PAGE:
Hunting the Phoenix: Proposed New Weaponry

08 Mar 2019

Hunting the Phoenix

On 13 February 2019 the Treasury Laws Amendment (Combating Illegal Phoenixing) Bill 2019 was introduced into Parliament. Its aim is to combat “phoenixing”.

What is “phoenixing”?

Phoenixing is the transfer or taking of a business or assets from one company (old company) to another company.  Sometimes the other company has the same directors or shareholders as the old company. It is illegal if that transfer or taking is done without paying full value for the business or assets; creditors are left behind in the old company, and the new company gets the assets for “free”.

There is no law which expressly provides that “you must not phoenix”. It is the interaction of a number of laws which prohibits illegal phoenixing.

The proposed amendments

The main proposed amendments are:

  1. A new criminal offence for Company officers (e.g. directors) and their advisers if they are involved in ‘creditor defeating transactions’ (dispositions for less than market value and which prevent, hinder or significantly delay the making of property available to creditors in a winding up).

  2. Power to ASIC to make orders regarding creditor defeating dispositions without the cost and delay of Court proceedings. This includes orders for the return of the property to the old company or payment of full value. 

  3. Extending the Director Penalty Notice (DPN) regime to GST, such that directors can become personally liable in some circumstances for a company’s unpaid GST. At present, the DPN regime only applies to PAYG or SGC (Superannuation Guarantee Charge).

  4. Introduction of Director Identifier Numbers. This is aimed at avoiding a situation where a director slightly changes their name when creating a new company, making it more difficult to identify phoenixing conduct.

  5. Restricting related creditors’ voting power at creditors meeting to the amounts they paid for an assignment of debt, rather than the full amount of the assigned debt. This amendment has already come into effect (7 December 2018). This might avoid the situation where phoenix operators buy debts in order to stack their own votes at creditors meetings and push their own agenda.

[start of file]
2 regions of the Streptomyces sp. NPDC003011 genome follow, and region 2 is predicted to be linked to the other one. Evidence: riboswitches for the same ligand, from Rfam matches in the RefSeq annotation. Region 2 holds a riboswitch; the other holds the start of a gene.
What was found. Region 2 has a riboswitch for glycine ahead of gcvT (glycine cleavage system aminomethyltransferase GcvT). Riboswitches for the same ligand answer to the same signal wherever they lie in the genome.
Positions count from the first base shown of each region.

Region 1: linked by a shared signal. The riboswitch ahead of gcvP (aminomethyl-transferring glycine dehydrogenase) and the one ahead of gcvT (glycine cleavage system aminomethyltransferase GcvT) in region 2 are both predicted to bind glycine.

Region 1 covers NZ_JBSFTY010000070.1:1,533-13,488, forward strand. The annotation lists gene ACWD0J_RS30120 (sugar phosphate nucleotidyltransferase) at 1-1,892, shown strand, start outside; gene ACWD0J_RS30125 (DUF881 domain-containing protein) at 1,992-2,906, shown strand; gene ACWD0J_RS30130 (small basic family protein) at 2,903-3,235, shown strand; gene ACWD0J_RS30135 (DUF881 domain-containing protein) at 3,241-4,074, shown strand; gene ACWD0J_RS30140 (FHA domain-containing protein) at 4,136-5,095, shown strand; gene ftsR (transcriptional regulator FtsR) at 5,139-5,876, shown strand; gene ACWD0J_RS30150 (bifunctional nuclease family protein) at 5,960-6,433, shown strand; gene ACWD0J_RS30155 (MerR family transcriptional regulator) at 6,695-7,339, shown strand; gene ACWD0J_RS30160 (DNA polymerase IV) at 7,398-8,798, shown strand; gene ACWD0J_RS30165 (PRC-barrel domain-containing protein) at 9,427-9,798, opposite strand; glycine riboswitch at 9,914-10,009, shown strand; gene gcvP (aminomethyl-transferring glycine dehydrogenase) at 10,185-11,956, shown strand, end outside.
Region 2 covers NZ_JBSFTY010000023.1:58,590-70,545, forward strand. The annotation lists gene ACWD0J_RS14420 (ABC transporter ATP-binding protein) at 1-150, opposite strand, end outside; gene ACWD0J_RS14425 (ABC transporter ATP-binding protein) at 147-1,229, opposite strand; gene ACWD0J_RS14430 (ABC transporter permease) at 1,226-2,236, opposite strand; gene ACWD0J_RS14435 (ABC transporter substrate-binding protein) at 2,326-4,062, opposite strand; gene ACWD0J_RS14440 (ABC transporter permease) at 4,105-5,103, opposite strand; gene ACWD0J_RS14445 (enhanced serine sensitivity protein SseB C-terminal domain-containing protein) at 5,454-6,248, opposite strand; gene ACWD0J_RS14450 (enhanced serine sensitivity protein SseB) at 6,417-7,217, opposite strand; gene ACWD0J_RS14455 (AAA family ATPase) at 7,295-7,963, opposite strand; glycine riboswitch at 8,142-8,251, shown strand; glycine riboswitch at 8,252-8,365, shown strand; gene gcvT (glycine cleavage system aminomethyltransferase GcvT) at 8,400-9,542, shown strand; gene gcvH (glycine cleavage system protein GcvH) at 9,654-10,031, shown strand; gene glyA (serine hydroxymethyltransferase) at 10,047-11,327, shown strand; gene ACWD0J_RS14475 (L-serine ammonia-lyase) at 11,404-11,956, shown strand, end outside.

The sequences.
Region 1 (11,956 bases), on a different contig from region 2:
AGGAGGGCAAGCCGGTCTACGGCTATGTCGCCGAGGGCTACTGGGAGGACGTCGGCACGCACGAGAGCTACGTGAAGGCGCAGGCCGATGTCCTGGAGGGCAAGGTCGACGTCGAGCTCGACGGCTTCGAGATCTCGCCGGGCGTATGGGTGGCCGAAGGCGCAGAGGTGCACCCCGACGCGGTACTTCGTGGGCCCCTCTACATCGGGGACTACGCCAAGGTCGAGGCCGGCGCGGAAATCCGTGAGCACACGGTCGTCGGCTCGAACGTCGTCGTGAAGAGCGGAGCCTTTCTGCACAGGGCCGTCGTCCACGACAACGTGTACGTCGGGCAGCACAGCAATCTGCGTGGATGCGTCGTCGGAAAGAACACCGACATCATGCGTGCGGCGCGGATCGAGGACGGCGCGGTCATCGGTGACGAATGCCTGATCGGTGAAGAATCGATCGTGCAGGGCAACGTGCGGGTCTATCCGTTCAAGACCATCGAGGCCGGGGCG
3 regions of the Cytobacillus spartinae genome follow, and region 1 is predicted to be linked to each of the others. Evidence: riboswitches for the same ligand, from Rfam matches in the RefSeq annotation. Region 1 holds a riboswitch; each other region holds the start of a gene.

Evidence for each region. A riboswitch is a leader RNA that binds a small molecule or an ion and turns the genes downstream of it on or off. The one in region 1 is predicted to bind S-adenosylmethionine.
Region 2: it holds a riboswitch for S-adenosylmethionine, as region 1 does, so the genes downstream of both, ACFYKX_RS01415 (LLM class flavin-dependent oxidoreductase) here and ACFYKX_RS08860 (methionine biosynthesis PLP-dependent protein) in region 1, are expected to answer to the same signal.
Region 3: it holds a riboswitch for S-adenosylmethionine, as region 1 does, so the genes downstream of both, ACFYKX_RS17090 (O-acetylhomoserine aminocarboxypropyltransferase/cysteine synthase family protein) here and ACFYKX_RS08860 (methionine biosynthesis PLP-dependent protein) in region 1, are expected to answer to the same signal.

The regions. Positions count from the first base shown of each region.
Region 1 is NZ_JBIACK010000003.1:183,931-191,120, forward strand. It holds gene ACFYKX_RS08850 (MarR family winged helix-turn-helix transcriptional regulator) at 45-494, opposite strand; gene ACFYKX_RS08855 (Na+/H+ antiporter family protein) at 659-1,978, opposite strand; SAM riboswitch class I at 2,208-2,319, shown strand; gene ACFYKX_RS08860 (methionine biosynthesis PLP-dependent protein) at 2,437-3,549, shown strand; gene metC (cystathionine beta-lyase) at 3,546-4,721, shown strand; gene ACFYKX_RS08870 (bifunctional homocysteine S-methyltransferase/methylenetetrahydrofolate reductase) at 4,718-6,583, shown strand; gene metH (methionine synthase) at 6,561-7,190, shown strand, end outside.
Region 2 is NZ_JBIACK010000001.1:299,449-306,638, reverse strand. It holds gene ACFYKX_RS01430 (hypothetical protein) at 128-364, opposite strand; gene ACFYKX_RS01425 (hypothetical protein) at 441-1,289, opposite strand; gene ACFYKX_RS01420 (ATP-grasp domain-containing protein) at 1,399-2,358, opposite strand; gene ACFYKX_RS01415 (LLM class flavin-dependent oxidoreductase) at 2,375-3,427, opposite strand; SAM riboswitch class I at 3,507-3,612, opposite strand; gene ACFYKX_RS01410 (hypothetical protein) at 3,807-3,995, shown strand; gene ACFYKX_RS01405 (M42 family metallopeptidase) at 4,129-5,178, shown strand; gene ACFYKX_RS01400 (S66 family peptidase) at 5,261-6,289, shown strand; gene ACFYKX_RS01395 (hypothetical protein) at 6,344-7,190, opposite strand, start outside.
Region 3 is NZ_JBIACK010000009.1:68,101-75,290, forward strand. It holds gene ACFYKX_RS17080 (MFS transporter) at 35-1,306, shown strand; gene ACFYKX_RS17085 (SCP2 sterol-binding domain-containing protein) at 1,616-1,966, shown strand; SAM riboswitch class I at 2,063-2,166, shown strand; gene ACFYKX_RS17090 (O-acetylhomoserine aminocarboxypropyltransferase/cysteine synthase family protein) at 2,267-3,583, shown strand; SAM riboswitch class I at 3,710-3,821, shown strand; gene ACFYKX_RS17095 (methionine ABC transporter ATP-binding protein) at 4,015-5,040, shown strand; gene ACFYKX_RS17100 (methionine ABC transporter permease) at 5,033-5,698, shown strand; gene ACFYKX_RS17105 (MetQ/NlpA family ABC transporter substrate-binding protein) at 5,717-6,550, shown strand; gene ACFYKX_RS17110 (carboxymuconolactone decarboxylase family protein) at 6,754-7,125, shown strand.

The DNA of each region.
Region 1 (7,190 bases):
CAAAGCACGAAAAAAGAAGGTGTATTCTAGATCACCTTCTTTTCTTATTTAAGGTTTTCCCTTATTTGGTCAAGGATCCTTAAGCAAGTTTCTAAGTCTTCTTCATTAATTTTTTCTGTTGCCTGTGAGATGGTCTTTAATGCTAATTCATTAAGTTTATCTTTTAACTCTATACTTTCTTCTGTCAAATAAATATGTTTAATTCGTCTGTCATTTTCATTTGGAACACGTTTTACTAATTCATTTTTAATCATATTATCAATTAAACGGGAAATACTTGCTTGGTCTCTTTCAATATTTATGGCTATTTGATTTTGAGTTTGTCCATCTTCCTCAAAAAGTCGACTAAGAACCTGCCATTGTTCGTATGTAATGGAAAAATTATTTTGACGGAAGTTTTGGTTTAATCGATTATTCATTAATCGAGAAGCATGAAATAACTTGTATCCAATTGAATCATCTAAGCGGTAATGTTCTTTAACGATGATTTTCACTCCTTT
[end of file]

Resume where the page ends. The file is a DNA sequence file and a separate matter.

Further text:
Observations

Most of the proposed amendments are welcome, but in order to be effective in reality:

  1. Criminal prosecution may be a disincentive, but only if a “full field” approach is adopted, to prosecute smaller matters and not only large and high-profile matters. The disincentive will only exist if everyone knows there is a possibility of prosecution or real consequence, rather than taking calculated risks in favour of phoenixing.

  2. ASIC’s power to make orders without Court proceedings might increase the number of phoenixes attacked, but ASIC will need to be sufficiently funded in order to both consider applications and make such orders AND enforce the other proposed amendments. Perhaps ASIC should consider funding liquidators out of the Assetless Administration Fund for recovery actions and receive a percentage of the proceeds of successful recovery actions (litigation funding). That way, the Assetless Administration Fund might be self-perpetuating, and could serve a dual purpose; funding ASIC to bring prosecutions.

  3. Increased personal liability for directors (e.g. DPN liability for GST) may be less of a disincentive to phoenixing, especially where a director may already be liable for SGC and PAYG and may have depleted their own assets to prop up the company’s operations in the lead up to its collapse.

  4. Consideration should be given to legislative protections prior to or during claims being made against phoenix operators, to protect against “secondary phoenixing” or “further phoenixing” (where a phoenix company being pursued on-transfers assets to yet another phoenix company). Perhaps charges/security interests could be created by virtue of ASIC’s orders, akin to those which are created in personal insolvency by notices issued by the Official Receiver.

Against all of this it must be remembered that valid and legal methods of restructuring exist, which when done properly provide full value for creditors and preserve a business, employment, and contracts. Care must be taken to ensure that disincentives regarding illegal phoenixes do not inadvertently disincentivise valid attempts at restructuring.

For further information or assistance contact Murfett Legal on +61 8 9388 3100.

Author:          Jason De Silva (Director: Business Advisory, Insolvency & Litigation)

Email:              jason.desilva@murfett.com.au

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